Lessons in Humility

For two weeks now my world is a room in our townhouse in Mysore. After a fall caused by a fit of anger that rose unnecessarily from the shallowness of an instant in which an employee stood there for whatever reason, unwilling to perform with 100%, I had just wanted to bang the door allowing me to work on what I had on my desk.

Well I have a strange way of doing things, since I have lost my right arm. I open the door with my left arm and close with my bended right leg thus shutting the door.  I was just doing that when I realised Shaka the King of Dhole’s Den stood just between my legs and I was going to fall on him, in a split-second I turned and after hearing a snap was on the floor a moment later . Unable to get up I called for help.

I was in pain and while I waited for my staff to come to my suite, noticed Shaka getting restless seeing me down and as if it were a way to announce my fall he let out a short howl which was immediately taken up by Zulu who rushed up and amplified by Jabu and Simba who were in their respective rooms ending in a staccato of complaint and worry. This instance is a matter of great pride to me as it only shows my position in the pack of canines that we are at Dhole’s Den.

I was helped on to my bed where I decided to lay still and gather myself after that sudden fall.  Lying down, I found myself starting to shiver and needed the blanket.  Noticing me Shaka and Zulu lay down next to me Zulu curling herself near my right leg and as if Shaka had realized what has happened lay his chin on my left thigh and later while I woke up after a brief slumber found his head on my chest which he doesn’t do too often and possibly noticed a tear in his eyes…

The decision was taken and I took the car to Mysore straight to our townhouse where we had last year stayed with Shaka. I rested and used an office chair to roll myself between the spaces. The doctor examined me that evening and an MRI done I was admitted to the hospital.

The night was a long one and my colleague helped me that night while I jumped like a one-legged stork between my bed and the bath.

The next day the wait was more painful than what came. The reports threw light on the subject, and they showed that I had had a fracture but as luck would have it, the broken chip of my knee joint wasn’t detached. But I had a clot in my knee cavity which was eventually removed and relieved me from pain. I returned after a full 24 hours to the townhouse. My dear friends Lakshmikant and Mekhala had helped me in this ordeal and have been around in this testing times.

The time to come was though not as somber as was after my accident some 19 years ago, but there was a very important difference. That was a time I was years younger, had many people around me and an ongoing battle for survival that lasted 18 days in the hospital intermittently broken by the visits to the doctor to get the wound dressed and a skin transplant. I only had one wish those days… Let me live and see this wonderful world. This time on I, forty something with my ego having left its weight on me, time was posing a seemingly valid question: What next?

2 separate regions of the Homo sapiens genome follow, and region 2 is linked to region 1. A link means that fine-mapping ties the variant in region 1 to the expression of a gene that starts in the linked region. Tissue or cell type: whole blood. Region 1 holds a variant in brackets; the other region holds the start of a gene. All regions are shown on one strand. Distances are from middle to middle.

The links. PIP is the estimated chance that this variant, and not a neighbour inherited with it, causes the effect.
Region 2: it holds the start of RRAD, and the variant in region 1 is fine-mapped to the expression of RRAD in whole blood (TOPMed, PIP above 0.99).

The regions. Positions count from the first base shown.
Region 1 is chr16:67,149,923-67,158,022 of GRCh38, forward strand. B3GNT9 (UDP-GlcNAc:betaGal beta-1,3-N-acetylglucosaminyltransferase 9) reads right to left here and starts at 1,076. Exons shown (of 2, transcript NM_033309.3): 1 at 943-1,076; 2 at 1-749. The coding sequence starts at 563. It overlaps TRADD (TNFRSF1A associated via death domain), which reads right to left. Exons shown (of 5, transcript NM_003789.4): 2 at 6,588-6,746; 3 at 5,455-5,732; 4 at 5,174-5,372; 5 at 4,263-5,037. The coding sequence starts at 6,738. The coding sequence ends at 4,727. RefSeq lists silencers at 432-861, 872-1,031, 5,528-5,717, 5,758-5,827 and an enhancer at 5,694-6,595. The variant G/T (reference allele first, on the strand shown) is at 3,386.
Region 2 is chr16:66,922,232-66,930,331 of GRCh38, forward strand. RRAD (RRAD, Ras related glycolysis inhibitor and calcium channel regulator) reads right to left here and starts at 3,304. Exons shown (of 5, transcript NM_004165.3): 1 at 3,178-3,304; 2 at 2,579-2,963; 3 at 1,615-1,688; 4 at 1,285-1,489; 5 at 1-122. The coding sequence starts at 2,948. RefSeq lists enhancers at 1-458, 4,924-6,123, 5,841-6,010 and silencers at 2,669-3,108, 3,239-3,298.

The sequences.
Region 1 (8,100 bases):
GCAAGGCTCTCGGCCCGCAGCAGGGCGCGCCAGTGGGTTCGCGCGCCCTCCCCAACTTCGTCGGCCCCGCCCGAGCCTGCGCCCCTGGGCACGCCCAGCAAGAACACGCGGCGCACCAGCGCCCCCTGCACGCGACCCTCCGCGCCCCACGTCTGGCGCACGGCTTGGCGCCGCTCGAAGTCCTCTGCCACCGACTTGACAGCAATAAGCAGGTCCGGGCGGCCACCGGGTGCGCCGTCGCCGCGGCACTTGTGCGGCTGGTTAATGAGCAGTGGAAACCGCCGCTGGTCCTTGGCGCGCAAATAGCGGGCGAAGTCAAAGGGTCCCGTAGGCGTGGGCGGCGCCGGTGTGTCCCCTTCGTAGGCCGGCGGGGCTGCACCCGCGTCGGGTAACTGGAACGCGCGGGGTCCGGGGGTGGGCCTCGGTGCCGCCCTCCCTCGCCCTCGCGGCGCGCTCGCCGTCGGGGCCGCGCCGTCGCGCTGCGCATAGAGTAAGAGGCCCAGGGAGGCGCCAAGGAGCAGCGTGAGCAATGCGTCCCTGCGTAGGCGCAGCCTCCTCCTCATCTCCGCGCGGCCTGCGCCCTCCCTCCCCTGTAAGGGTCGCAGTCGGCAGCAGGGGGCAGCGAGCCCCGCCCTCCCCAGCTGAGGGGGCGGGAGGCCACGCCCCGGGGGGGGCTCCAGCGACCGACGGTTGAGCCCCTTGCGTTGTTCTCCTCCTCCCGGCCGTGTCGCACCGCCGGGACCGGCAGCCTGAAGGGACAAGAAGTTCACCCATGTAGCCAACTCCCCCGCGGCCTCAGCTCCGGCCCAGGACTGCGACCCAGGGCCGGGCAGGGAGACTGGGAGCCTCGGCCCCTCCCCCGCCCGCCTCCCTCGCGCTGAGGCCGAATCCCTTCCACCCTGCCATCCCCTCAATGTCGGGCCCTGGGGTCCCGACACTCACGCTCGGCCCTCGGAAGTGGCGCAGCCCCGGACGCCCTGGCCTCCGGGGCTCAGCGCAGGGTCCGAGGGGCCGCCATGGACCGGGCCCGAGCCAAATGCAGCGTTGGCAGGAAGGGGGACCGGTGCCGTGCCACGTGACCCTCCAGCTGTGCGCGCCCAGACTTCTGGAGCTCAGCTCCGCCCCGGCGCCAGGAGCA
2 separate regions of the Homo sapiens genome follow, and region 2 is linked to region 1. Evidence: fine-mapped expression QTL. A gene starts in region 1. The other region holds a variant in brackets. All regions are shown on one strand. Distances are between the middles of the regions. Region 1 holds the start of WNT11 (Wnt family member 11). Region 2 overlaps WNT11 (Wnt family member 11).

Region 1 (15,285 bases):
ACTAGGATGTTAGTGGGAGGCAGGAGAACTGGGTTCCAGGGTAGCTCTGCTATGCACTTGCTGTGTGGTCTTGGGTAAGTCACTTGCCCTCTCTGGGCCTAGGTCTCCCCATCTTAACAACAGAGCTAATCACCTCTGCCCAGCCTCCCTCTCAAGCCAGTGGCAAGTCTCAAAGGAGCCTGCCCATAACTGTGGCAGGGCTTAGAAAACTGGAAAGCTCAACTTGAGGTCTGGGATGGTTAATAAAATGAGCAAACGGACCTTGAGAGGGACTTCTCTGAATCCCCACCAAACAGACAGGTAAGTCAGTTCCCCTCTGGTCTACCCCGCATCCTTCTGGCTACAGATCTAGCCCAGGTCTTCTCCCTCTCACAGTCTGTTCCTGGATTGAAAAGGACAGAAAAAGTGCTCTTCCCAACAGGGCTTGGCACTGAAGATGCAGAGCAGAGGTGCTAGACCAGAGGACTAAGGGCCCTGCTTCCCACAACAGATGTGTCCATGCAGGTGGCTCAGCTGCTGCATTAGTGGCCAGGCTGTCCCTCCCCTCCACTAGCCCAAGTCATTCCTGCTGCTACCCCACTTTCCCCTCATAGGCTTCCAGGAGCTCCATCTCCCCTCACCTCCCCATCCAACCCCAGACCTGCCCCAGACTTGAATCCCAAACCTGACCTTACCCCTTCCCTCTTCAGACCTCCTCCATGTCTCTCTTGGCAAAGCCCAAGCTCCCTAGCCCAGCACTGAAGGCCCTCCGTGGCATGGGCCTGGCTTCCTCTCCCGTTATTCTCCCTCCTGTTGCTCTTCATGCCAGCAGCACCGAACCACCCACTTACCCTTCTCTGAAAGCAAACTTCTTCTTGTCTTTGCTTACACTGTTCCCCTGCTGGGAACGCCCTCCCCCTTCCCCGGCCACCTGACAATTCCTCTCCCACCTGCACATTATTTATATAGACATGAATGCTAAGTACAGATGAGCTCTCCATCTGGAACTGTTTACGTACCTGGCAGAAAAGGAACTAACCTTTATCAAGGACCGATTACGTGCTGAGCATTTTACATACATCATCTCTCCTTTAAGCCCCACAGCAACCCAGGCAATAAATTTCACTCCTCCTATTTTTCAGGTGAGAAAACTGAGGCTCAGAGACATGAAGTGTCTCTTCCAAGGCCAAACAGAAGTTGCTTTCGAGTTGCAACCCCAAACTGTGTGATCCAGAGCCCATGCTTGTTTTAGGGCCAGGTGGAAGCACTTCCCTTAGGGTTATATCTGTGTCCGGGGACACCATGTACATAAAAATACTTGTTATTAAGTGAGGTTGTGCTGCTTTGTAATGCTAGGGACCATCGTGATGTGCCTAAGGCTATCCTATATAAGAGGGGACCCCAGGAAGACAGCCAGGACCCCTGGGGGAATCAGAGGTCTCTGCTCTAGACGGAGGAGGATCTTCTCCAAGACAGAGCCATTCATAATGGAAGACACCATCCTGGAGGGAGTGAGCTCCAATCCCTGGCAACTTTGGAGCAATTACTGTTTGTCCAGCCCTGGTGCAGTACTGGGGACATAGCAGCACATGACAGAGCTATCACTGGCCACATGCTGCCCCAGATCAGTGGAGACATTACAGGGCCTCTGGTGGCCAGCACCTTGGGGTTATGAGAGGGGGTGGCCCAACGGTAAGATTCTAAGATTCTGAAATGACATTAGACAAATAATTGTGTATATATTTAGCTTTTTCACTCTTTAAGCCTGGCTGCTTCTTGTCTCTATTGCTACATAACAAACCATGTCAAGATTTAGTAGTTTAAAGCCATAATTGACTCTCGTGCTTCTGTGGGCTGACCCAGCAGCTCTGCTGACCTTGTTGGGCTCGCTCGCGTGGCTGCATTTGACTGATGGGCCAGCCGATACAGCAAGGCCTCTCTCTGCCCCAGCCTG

I needed help in many ways than one, every visit even to the bath was torture on the right leg. The decision to get a walking stick and a wheel chair was taken quick and it wasn’t long before they were placed before me. I tried using the stick to walk but soon realized that having one arm was not going to make things easier. The stick could give me moments of relief not more, nor would the wheel chair play slave to me. A long period on the bed was staring at me.

It was to be a lesson in humility which I had to take to realise my own vanity. Trying to move one thing at a time, one thought at a time, start a move by thinking about it and above all accept the help that my colleagues so kindly offered to me. It was excruciating even to turn in bed and a brace covering my leg constrained every move of mine. The night’s sleep was regularly broken by the wish to turn or change position or to lift the leg. The taste of breakfast after a calculated move into the wheel chair and having been smoothly transported to the dining table was one to wait for. A shower on a wheel chair may not be something to talk about, but when water touched my body after a week and finally a shave that made me presentable again to visitors I was receiving, it did really put back a smile in my face.

I have in the meanwhile managed to create ‘Office in bed’ with the achievements of modern communication at my disposal. But after 2 weeks and the view of but the palms that the townhouse overlooks as my constant companion and looking at the bovines that so gracefully walk under those palms the ‘slowness’ eventually had to enter my daily routine. The point that we can do only a fraction of what we are capable of has truly been driven into me. My expectation from my colleagues have been high as my maximumis what I deliver in my work and life as such. It was then when a spiritual brother of mine promising to visit me soon, but mentioned what I needed to hear. Expect a bit less than what you want them to deliver and you shall not be unsatisfied. May be this was what I was destined to hear and ponder upon.

Thus, I await my return to our jungle home in Bandipur this time only to get lost in the eyes that shed a tear for me and those that shall raise their brows from far to welcome me, possibly a changed man…

Regards

Karthik

 

 

 

 

2017-02-13T11:20:23+00:00